My life as a painter and writer are rooted in feelings and dreams about the claiming of self or selves by wild places, creatures, and desire.
After ten years working with watercolour I’ve returned to oil paint and oil bars; I love the way their inherent temperaments take me on unexpected journeys with my imagery.
My palette might be considered alchemical: there are fleshy peachy pinks, rosy madders, deep carmines; cadmium and lemon yellows, earthy blacks and petal-tinted whites.
Each morning I write and I read: Cixous, Bachelard, illuminated manuscripts, and Tantra are a few examples. My notebooks accompany me everywhere; at the studio I make notes as I paint.
I tune into different parts of my body and register bodily cues: these signals help me hear the voice of the painting/text. At night some of my painting work is done as I sleep. I record my dreams: they can provide a shimmering psychic field, a site to enrich my practice.
I’m weaving together threads and sinews from thirty years of deep dreaming and shamanic knowing into the bones and flesh of my painting practice.
Rev.d Dr. Richard Davey wrote the following about my Shetland-inspired watercolours, in 2017:
Painting is a physical and decisive act: a mark initiating a world, forcing a form into existence, drawing ephemeral fragments from the imagination into physical being. Paint builds – it structures and shapes, leaving a pigment deposit on paper and canvas; allowing formless things to become concrete, drawing the invisible into perceivable being. But this is not what we encounter in Kate Walters’ Shetland watercolours. These are not paintings that build form, but vehicles through which we are pulled into formlessness; encounters with the ephemeral rather than the physical, a breath of pigment deposited onto paper that suggests figures and forms without defining their solid presence. Figures float into being, still tethered into the void, their weightless form a hesitant proposition. The origin of these tentative creatures was a dream granted to Walters when she was recently staying on Shetland; a vision of her foetal form cast adrift in a disembodied uterus, its unbounded body free of physical constraints, floating in interconnected communion with the universe. It is perhaps unsurprising that such a dream should have come on Shetland, a thin space where physical boundaries are dissolved in the constant ebb and flow that blends sea and shore in a swirling, unresolved flux. As she watched seals blur the line between sea and air and terns draw soaring patterns in the air before plunging into crystalline waters, Walters herself became a shamanic hollow bone, a conduit between the physical and immaterial realms. In her sketches she is seal, fulmar, tern and foetus, a boundary crosser, diving into a cosmic space before birth and after death where everything is held in unresolved, undifferentiated potential.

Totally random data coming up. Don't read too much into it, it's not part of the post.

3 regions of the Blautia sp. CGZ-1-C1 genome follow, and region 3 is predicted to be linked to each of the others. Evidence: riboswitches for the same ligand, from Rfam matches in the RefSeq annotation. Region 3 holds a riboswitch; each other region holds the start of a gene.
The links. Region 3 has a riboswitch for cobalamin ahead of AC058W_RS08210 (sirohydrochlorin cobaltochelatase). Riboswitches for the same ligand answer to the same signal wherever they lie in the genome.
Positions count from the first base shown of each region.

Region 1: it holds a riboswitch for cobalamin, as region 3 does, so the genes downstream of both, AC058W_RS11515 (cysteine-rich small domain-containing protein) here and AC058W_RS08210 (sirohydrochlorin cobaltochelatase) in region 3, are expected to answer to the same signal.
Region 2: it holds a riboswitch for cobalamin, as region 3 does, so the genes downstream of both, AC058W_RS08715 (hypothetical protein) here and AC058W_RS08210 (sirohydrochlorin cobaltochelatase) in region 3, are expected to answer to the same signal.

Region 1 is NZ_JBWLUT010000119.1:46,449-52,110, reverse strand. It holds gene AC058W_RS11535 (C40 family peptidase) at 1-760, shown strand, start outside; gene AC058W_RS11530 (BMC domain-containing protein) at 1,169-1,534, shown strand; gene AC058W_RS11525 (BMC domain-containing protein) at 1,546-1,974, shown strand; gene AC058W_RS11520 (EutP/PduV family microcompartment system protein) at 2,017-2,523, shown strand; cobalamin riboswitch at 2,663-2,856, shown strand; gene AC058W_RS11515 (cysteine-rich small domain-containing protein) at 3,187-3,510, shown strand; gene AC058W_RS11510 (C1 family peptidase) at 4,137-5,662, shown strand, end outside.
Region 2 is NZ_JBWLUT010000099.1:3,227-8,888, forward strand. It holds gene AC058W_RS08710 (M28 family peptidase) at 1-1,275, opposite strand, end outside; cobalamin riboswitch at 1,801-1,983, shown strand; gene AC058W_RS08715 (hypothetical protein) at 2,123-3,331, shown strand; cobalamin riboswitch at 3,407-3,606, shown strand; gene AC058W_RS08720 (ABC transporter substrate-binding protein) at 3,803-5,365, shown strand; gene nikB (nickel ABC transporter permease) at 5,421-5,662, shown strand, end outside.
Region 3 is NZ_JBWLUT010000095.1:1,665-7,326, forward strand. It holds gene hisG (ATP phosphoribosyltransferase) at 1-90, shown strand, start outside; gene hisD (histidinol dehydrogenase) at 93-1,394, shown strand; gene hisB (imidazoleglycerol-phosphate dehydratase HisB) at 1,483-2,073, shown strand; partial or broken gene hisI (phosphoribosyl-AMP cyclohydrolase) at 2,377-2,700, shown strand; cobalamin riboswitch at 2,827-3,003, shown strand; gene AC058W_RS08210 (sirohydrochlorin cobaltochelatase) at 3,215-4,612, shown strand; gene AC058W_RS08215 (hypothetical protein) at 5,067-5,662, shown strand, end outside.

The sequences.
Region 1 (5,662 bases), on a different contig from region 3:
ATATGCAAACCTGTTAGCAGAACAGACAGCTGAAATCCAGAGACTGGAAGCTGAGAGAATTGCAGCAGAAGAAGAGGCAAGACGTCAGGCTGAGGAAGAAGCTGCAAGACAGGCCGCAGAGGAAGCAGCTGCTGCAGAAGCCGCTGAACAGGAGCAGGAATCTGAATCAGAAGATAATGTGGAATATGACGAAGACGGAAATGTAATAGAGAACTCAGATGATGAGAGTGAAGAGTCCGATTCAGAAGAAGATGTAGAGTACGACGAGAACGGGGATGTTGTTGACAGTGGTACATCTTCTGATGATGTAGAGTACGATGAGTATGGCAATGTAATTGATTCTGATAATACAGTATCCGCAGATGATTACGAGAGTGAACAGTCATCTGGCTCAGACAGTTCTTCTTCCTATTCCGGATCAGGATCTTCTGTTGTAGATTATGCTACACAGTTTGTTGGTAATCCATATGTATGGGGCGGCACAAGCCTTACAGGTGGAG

Professor Penny Florence has just completed a new essay on the recent work. An extract follows: